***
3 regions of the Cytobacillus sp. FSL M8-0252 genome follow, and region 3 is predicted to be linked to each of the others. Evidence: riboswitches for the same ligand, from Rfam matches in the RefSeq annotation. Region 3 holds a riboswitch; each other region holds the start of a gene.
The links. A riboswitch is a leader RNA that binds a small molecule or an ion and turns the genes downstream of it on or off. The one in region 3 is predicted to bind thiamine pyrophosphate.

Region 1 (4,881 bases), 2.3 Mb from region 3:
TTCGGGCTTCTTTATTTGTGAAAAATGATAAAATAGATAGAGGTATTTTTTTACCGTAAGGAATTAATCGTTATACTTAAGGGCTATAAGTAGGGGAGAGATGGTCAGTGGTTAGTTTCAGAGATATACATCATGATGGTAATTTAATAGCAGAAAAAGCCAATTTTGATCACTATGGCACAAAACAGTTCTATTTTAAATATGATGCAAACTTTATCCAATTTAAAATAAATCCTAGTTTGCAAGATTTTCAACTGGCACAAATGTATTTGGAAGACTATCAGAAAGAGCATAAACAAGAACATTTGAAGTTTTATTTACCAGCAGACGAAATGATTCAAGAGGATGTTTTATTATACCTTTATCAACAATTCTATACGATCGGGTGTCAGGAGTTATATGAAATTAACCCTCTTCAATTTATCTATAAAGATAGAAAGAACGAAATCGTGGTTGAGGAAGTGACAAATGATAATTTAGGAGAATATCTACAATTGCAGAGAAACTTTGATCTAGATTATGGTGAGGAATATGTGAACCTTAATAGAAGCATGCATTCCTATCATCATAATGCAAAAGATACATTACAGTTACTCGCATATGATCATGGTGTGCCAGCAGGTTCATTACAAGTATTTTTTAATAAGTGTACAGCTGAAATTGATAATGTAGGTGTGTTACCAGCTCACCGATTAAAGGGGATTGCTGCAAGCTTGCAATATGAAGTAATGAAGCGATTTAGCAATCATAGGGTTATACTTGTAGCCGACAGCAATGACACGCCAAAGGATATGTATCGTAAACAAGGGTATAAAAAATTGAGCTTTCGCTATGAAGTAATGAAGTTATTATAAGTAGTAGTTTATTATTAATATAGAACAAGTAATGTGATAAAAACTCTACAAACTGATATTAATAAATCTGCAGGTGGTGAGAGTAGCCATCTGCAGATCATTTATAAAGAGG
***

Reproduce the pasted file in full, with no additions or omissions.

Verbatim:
3 regions of the Cytobacillus sp. FSL M8-0252 genome follow, and region 3 is predicted to be linked to each of the others. Evidence: riboswitches for the same ligand, from Rfam matches in the RefSeq annotation. Region 3 holds a riboswitch; each other region holds the start of a gene.
The links. A riboswitch is a leader RNA that binds a small molecule or an ion and turns the genes downstream of it on or off. The one in region 3 is predicted to bind thiamine pyrophosphate.

Region 1 (4,881 bases), 2.3 Mb from region 3:
TTCGGGCTTCTTTATTTGTGAAAAATGATAAAATAGATAGAGGTATTTTTTTACCGTAAGGAATTAATCGTTATACTTAAGGGCTATAAGTAGGGGAGAGATGGTCAGTGGTTAGTTTCAGAGATATACATCATGATGGTAATTTAATAGCAGAAAAAGCCAATTTTGATCACTATGGCACAAAACAGTTCTATTTTAAATATGATGCAAACTTTATCCAATTTAAAATAAATCCTAGTTTGCAAGATTTTCAACTGGCACAAATGTATTTGGAAGACTATCAGAAAGAGCATAAACAAGAACATTTGAAGTTTTATTTACCAGCAGACGAAATGATTCAAGAGGATGTTTTATTATACCTTTATCAACAATTCTATACGATCGGGTGTCAGGAGTTATATGAAATTAACCCTCTTCAATTTATCTATAAAGATAGAAAGAACGAAATCGTGGTTGAGGAAGTGACAAATGATAATTTAGGAGAATATCTACAATTGCAGAGAAACTTTGATCTAGATTATGGTGAGGAATATGTGAACCTTAATAGAAGCATGCATTCCTATCATCATAATGCAAAAGATACATTACAGTTACTCGCATATGATCATGGTGTGCCAGCAGGTTCATTACAAGTATTTTTTAATAAGTGTACAGCTGAAATTGATAATGTAGGTGTGTTACCAGCTCACCGATTAAAGGGGATTGCTGCAAGCTTGCAATATGAAGTAATGAAGCGATTTAGCAATCATAGGGTTATACTTGTAGCCGACAGCAATGACACGCCAAAGGATATGTATCGTAAACAAGGGTATAAAAAATTGAGCTTTCGCTATGAAGTAATGAAGTTATTATAAGTAGTAGTTTATTATTAATATAGAACAAGTAATGTGATAAAAACTCTACAAACTGATATTAATAAATCTGCAGGTGGTGAGAGTAGCCATCTGCAGATCATTTATAAAGAGG